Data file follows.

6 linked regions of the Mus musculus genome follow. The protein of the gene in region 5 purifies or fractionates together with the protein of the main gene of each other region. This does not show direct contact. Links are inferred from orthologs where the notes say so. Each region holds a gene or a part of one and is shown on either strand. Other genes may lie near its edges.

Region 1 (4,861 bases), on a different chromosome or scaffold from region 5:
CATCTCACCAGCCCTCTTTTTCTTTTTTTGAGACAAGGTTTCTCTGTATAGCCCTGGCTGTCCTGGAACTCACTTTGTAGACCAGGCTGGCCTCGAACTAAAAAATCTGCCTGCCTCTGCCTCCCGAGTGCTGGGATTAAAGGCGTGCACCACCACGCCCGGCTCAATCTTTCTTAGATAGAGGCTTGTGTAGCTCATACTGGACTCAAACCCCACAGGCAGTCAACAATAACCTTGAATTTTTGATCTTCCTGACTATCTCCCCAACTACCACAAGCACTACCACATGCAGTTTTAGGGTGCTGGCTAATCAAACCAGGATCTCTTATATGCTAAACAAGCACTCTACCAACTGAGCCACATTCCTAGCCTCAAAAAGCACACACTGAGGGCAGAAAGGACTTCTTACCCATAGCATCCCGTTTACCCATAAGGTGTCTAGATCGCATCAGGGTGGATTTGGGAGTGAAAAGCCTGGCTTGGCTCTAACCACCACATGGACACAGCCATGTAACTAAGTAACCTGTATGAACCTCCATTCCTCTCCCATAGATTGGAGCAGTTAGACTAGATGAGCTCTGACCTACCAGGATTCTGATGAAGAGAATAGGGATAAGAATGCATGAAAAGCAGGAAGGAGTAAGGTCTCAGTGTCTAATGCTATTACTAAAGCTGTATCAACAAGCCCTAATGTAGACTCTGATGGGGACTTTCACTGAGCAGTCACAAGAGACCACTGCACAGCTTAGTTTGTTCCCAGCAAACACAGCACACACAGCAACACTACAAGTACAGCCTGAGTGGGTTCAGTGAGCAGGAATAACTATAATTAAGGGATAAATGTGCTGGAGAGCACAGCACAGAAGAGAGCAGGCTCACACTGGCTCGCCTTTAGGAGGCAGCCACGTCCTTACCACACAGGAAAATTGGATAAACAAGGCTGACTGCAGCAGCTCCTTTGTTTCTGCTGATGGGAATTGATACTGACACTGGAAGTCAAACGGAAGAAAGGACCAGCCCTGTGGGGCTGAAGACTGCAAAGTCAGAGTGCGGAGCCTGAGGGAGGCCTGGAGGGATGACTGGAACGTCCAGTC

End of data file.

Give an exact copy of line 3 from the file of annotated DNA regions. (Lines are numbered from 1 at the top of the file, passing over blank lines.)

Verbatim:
CATCTCACCAGCCCTCTTTTTCTTTTTTTGAGACAAGGTTTCTCTGTATAGCCCTGGCTGTCCTGGAACTCACTTTGTAGACCAGGCTGGCCTCGAACTAAAAAATCTGCCTGCCTCTGCCTCCCGAGTGCTGGGATTAAAGGCGTGCACCACCACGCCCGGCTCAATCTTTCTTAGATAGAGGCTTGTGTAGCTCATACTGGACTCAAACCCCACAGGCAGTCAACAATAACCTTGAATTTTTGATCTTCCTGACTATCTCCCCAACTACCACAAGCACTACCACATGCAGTTTTAGGGTGCTGGCTAATCAAACCAGGATCTCTTATATGCTAAACAAGCACTCTACCAACTGAGCCACATTCCTAGCCTCAAAAAGCACACACTGAGGGCAGAAAGGACTTCTTACCCATAGCATCCCGTTTACCCATAAGGTGTCTAGATCGCATCAGGGTGGATTTGGGAGTGAAAAGCCTGGCTTGGCTCTAACCACCACATGGACACAGCCATGTAACTAAGTAACCTGTATGAACCTCCATTCCTCTCCCATAGATTGGAGCAGTTAGACTAGATGAGCTCTGACCTACCAGGATTCTGATGAAGAGAATAGGGATAAGAATGCATGAAAAGCAGGAAGGAGTAAGGTCTCAGTGTCTAATGCTATTACTAAAGCTGTATCAACAAGCCCTAATGTAGACTCTGATGGGGACTTTCACTGAGCAGTCACAAGAGACCACTGCACAGCTTAGTTTGTTCCCAGCAAACACAGCACACACAGCAACACTACAAGTACAGCCTGAGTGGGTTCAGTGAGCAGGAATAACTATAATTAAGGGATAAATGTGCTGGAGAGCACAGCACAGAAGAGAGCAGGCTCACACTGGCTCGCCTTTAGGAGGCAGCCACGTCCTTACCACACAGGAAAATTGGATAAACAAGGCTGACTGCAGCAGCTCCTTTGTTTCTGCTGATGGGAATTGATACTGACACTGGAAGTCAAACGGAAGAAAGGACCAGCCCTGTGGGGCTGAAGACTGCAAAGTCAGAGTGCGGAGCCTGAGGGAGGCCTGGAGGGATGACTGGAACGTCCAGTC